Summary of JOIE article (Volume 12(1) 2016) by Mitja Kovač, Associate Professor, Faculty of Economics, University of Ljubljana and Rok Spruk, Assistant Professor, Faculty of Economics, University of Ljubljana. The article is open access and available on the JOIE website
Understanding why some countries grow and others fail to do so is one of the most remarkable puzzles in modern literature on economic growth. New institutional economics has addressed precisely these fascinating issues and begun to take shape as ambitious discipline. Despite the voluminous literature on new institutional economics, a theoretical consensus on the impact of transaction costs on cross-country economic growth is still beyond reach. Namely, without the concept of transaction costs it might be impossible to understand how an economic system works, analyze many of its problems and examine the effects on economic growth. Ronald Coase for example suggests that one should pay attention to the world of positive transaction costs where the law should play a crucial role in determining how resources are used and thus could have a crucial impact on growth. North on the other hand states that ‘the inability of societies to develop effective, low-cost enforcement of contracts is the most important source of both historical stagnation and contemporary underdevelopment in the third World’ whereas Williamson and Matthews stress transaction costs’ vital importance in long-term relationships and argue that institutions do matter and are susceptible to analysis.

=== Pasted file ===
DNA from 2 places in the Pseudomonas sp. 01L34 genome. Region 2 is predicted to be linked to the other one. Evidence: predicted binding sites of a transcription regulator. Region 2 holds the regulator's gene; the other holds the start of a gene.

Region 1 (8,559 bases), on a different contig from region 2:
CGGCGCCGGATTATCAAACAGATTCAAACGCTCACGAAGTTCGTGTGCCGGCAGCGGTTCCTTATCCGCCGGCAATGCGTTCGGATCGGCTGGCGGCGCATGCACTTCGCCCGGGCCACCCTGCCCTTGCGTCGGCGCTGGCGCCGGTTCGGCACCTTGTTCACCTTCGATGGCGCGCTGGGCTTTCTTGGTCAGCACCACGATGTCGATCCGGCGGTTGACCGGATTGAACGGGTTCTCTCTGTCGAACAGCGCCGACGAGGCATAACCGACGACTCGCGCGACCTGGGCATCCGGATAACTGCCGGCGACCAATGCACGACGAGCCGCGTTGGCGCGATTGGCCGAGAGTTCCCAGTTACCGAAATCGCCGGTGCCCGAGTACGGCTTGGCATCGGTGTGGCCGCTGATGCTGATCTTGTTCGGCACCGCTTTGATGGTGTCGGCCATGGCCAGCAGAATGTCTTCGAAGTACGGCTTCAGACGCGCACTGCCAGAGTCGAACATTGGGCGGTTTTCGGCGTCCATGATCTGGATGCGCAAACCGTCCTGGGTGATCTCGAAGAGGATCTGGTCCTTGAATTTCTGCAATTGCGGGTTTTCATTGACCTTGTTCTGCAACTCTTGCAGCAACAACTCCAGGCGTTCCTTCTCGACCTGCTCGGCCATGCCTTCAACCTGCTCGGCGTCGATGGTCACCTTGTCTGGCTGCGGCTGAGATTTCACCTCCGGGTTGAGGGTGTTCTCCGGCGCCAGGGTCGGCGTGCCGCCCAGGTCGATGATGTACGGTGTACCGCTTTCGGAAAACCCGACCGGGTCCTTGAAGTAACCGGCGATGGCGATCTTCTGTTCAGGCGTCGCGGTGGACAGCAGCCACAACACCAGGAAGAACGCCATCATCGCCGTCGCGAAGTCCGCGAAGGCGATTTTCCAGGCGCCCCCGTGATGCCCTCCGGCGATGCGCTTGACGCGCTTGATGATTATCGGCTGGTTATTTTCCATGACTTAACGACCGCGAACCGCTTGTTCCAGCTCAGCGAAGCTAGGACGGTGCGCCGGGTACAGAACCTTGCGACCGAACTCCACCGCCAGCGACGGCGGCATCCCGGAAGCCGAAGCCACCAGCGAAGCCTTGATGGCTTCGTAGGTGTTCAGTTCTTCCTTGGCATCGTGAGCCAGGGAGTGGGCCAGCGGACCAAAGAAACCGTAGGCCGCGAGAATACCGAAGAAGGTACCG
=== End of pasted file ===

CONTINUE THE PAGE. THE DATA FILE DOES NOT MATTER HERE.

Our work contributes to the new institutional economics literature by considering the interrelationships between economic growth and transaction costs generated by different legal systems. This sub-category of overall transaction costs actually represents an external fraction of transaction costs that are generated by different legal systems (e.g. administrative, procedural costs) and imposed upon the system of economic exchanges. Given the importance of institutions for economic growth and the allocation of resources, transaction costs may be an important additional mechanism affecting cross-country patterns of growth.